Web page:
“I’m happy with the lineup we see today, I wish I was a bigger part of it, but I’m proud to be part of what the product has become, from where it started out, to what it is now,” added Lincoln Kennedy, who has been with FSR since 2006 and is currently hosting weekend shows.
Bruno looks at his old network with a little bit of envy. Why wouldn’t he? It’s a a weekday lineup where no matter where a host is slotted, they’re surrounded by star talent.
“Don Martin and Scott Shapiro are both world class programmers and have it hitting on all cylinders now,” Bruno says. “I love those guys and respect what they have done with the brand.”
The only comparison for the murderer’s row of a daytime lineup FOX Sports Radio has is ESPN Radio in the early to mid 2000s. In 2004, the network added Colin Cowherd, and over the next few years, ESPN featured a star studded cast of talent that included Mike & Mike, Cowherd, Dan Patrick, Erik Kuselias, Doug Gottlieb, Sean Salisbury, Freddie Coleman, Chuck Wilson, John Seibel, and Jason Smith among others. According to Gottlieb, it’s pretty clear why people compare the two groups.
“Three in the lineup are the same so that has a lot to do with it,” Gottlieb points out. “Clay is very different for sports radio and compared to what Mike and Mike was, but both lineups offered a strong variety of shows throughout the day, and were embraced by listeners. People appreciate unique opinions and different styles of hosts rather than settling for common thought and too much of the same thing.”
I made a different comparison in my conversation with Talbott. I think a lot of FOX and Premiere’s success begins with the understanding of how to market and sell top personalities on a national level. Nobody has done it better in news talk than Premiere. I asked Julie if she felt the perception of FOX Sports Radio has improved, and if FSR now has the same gravitas in the sports format that Premiere commands in news/talk.
“Absolutely!” she says. “Our focus has been on bringing the biggest names to Fox Sports Radio. It’s been one of our top priorities. Changing perception is difficult even when the product should speak for itself. It’s Premiere’s responsibility to tell our advertising community and our affiliate base that Fox Sports Radio has invested in itself, and the results are there. Just give us a listen. That’s the proof in the pudding.”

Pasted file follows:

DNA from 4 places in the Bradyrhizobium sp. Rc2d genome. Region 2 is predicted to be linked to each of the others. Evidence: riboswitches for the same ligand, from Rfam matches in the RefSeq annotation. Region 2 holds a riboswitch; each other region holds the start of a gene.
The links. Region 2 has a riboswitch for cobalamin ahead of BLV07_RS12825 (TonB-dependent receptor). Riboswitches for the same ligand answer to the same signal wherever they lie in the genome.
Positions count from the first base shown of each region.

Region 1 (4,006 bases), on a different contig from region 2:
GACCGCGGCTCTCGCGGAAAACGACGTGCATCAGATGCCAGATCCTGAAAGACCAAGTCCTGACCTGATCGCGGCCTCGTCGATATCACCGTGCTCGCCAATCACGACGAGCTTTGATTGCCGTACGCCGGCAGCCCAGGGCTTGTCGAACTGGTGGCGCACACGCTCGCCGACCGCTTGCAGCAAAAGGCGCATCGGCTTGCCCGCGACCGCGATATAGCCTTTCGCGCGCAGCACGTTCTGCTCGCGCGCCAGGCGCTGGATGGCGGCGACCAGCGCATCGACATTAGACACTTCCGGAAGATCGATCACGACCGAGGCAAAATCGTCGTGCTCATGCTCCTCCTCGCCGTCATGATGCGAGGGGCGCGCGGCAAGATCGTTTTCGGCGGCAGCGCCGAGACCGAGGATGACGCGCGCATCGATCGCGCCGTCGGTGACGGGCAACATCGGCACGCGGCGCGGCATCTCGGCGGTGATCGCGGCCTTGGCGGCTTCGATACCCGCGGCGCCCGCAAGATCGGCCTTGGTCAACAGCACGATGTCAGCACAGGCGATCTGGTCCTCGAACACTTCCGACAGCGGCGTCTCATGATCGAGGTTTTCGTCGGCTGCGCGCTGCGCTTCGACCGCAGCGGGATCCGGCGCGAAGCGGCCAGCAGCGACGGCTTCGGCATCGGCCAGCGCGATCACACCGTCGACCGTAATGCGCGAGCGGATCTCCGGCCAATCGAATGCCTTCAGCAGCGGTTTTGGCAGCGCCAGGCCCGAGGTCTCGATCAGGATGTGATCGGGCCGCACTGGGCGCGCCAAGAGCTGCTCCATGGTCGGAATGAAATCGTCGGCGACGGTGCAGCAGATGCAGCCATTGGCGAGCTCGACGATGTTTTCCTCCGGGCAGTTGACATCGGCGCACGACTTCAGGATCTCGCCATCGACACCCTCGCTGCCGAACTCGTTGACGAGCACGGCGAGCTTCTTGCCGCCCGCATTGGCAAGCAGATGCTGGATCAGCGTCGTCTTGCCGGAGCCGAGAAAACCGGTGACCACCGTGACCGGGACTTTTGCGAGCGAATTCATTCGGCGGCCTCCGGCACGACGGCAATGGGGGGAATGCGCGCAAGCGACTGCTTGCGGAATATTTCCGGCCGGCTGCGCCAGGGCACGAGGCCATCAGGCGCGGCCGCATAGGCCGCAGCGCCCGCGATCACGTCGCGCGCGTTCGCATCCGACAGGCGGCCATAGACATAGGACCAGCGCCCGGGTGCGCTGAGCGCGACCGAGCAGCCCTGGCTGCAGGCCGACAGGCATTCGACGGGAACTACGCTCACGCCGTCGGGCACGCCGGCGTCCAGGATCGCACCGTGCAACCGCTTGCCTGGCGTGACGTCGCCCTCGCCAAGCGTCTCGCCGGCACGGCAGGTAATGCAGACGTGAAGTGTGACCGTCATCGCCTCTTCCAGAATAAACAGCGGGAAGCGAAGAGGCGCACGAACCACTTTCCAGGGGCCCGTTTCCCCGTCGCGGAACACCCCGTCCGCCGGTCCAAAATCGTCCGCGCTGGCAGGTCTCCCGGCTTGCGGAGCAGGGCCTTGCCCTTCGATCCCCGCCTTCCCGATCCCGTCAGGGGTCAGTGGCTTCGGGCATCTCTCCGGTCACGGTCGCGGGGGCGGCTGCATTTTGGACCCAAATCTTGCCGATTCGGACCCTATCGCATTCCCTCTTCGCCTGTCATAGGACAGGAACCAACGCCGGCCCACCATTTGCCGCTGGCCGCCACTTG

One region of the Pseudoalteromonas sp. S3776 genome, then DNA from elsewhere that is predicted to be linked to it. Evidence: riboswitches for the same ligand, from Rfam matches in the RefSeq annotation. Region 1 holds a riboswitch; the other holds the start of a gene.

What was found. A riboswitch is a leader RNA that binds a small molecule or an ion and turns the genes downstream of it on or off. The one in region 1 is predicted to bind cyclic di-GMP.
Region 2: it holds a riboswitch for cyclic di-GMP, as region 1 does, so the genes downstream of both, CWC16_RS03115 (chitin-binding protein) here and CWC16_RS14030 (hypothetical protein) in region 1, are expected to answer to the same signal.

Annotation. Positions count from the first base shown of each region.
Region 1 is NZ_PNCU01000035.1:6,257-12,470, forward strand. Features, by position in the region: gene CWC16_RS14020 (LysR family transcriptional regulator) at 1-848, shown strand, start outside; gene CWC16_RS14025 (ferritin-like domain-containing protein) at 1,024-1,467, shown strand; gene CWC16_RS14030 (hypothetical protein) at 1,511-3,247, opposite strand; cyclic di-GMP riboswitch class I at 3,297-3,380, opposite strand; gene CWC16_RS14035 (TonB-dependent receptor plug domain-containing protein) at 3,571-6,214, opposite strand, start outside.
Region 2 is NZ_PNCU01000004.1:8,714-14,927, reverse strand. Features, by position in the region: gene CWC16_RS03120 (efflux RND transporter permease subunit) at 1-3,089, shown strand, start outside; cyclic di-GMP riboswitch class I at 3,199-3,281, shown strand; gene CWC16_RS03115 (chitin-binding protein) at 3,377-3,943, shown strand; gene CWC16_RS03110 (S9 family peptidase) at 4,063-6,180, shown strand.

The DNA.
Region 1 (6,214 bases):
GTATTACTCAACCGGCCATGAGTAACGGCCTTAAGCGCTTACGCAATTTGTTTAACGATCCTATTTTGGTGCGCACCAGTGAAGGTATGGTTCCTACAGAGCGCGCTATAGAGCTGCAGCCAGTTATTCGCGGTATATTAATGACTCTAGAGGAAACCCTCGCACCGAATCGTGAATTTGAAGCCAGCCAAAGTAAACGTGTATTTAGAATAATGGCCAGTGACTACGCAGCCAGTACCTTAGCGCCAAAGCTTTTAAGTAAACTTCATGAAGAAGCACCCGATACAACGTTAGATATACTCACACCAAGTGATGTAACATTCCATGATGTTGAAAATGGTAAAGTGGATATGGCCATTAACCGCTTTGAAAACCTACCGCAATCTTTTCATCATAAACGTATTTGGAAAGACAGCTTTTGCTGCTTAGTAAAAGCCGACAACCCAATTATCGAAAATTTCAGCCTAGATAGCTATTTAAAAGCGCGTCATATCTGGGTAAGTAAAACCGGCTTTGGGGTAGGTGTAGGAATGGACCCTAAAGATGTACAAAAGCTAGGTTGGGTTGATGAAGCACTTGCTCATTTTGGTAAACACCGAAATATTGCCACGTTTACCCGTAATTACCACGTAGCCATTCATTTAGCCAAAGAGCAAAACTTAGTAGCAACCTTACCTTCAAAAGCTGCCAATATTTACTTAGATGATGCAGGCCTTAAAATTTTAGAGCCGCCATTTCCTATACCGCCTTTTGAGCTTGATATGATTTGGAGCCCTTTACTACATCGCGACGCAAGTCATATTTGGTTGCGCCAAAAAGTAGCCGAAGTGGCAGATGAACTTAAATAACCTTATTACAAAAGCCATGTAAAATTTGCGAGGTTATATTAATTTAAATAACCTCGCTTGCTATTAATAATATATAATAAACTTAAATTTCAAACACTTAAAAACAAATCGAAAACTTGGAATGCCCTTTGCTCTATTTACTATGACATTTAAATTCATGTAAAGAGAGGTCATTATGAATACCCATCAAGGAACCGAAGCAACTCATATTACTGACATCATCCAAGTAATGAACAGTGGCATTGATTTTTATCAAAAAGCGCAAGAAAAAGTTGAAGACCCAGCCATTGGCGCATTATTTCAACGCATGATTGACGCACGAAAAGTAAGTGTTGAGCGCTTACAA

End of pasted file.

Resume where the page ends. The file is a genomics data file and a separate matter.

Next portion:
Though the talent, content, leadership, and togetherness are important, that isn’t always enough to convince people to leave great situations. But Colin Cowherd did that in 2015, and while money, location, and a desire to be creatively challenged were key factors in his decision to leave ESPN, he raised another interesting point to Ryen Russillo on his podcast.
Cowherd pointed out that a lot of professionals don’t leave FOX, at least compared to other national sports media companies. He said it isn’t a mystery of why that is, explaining that he’s never had an easier work environment.
“They don’t micromanage me. I don’t feel the pressure from the corporate world. My bosses trust me. They know I work hard. When we started I said ‘Don’t look at ratings. Give this two and a half years, let it bake, and it’ll work’. They never questioned it. I trailed ESPN 26 to 1 when we started, and I’m now down to 2 to 1 in my slot. Even though I’m a member of FS1 and iHeartradio, it’s the best I’ve ever been treated, and the happiest I’ve ever been.”
Kraig Kitchin has noticed a lot of similarities in the formula FOX Sports Radio used during his time at Premiere in the reasons that the network is excelling today. He calls the sound of the hosts “inviting to the listener” in that the camaraderie co-hosts share is palpable and opinions are not predictable. He labeled the audio elements “advanced” and swears by the information always being accurate.